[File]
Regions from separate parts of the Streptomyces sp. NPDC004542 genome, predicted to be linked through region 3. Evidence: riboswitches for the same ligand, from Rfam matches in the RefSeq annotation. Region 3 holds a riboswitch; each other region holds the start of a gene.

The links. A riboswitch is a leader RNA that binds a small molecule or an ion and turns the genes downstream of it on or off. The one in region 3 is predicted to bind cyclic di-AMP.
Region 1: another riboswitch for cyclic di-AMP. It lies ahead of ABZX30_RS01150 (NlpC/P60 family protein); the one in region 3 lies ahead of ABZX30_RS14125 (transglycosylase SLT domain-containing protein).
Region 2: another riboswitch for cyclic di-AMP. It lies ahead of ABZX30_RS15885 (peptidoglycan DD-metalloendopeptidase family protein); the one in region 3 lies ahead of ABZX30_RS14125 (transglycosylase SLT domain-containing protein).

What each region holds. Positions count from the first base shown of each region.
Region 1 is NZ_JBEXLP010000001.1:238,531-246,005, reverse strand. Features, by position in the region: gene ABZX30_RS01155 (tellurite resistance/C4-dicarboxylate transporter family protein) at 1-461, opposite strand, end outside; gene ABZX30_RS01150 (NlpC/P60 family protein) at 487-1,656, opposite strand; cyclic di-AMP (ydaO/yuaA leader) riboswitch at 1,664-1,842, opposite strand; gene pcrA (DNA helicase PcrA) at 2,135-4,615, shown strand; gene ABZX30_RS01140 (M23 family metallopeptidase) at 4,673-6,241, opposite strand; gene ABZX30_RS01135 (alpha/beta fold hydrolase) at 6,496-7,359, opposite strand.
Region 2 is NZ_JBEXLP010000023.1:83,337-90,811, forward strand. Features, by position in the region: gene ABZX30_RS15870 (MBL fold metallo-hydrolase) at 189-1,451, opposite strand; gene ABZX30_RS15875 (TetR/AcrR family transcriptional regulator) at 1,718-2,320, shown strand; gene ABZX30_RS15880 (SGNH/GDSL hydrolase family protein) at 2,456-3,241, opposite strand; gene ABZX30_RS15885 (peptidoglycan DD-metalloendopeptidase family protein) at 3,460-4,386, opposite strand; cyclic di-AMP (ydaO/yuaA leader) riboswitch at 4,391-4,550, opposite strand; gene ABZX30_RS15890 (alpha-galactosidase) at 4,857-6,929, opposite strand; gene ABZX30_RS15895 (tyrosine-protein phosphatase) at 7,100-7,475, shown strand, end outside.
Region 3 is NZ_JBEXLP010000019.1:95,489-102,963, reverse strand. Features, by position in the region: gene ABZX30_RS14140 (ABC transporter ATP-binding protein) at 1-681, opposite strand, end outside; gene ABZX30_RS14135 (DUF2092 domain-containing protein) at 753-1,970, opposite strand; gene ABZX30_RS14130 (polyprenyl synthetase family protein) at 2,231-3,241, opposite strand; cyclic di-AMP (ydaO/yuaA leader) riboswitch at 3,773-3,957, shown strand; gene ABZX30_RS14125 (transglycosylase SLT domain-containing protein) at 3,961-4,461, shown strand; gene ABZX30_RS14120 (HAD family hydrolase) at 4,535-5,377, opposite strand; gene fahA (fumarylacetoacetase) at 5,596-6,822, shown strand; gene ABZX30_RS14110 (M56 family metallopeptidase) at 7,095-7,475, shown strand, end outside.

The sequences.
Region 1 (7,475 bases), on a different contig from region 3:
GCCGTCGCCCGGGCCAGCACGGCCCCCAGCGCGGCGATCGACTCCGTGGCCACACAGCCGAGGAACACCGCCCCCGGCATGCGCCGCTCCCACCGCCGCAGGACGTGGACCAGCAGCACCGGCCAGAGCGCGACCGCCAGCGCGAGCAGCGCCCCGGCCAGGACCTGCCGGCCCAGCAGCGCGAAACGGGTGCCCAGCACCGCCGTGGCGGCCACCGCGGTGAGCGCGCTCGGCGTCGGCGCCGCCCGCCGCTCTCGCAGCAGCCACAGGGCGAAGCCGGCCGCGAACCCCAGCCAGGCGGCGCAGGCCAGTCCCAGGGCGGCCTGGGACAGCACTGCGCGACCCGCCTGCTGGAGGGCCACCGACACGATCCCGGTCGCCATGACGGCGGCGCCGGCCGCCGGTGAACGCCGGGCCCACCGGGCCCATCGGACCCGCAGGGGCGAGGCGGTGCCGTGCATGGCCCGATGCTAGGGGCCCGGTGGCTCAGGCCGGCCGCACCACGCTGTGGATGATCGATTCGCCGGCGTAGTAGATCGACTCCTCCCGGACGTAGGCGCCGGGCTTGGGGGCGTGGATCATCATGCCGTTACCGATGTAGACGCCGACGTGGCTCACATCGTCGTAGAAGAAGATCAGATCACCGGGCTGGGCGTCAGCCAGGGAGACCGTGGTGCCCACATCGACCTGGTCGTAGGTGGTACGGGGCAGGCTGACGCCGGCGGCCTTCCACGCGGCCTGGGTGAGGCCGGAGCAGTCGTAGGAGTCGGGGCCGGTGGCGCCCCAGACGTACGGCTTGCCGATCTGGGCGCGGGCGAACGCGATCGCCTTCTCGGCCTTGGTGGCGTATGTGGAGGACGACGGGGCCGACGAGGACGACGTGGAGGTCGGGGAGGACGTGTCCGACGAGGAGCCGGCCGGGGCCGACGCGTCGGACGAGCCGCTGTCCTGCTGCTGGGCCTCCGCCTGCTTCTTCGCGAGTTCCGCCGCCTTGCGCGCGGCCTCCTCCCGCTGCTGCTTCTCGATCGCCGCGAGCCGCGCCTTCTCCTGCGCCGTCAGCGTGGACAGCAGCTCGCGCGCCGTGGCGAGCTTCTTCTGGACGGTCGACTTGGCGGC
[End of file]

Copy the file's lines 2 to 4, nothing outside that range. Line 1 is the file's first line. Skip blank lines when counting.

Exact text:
The links. A riboswitch is a leader RNA that binds a small molecule or an ion and turns the genes downstream of it on or off. The one in region 3 is predicted to bind cyclic di-AMP.
Region 1: another riboswitch for cyclic di-AMP. It lies ahead of ABZX30_RS01150 (NlpC/P60 family protein); the one in region 3 lies ahead of ABZX30_RS14125 (transglycosylase SLT domain-containing protein).
Region 2: another riboswitch for cyclic di-AMP. It lies ahead of ABZX30_RS15885 (peptidoglycan DD-metalloendopeptidase family protein); the one in region 3 lies ahead of ABZX30_RS14125 (transglycosylase SLT domain-containing protein).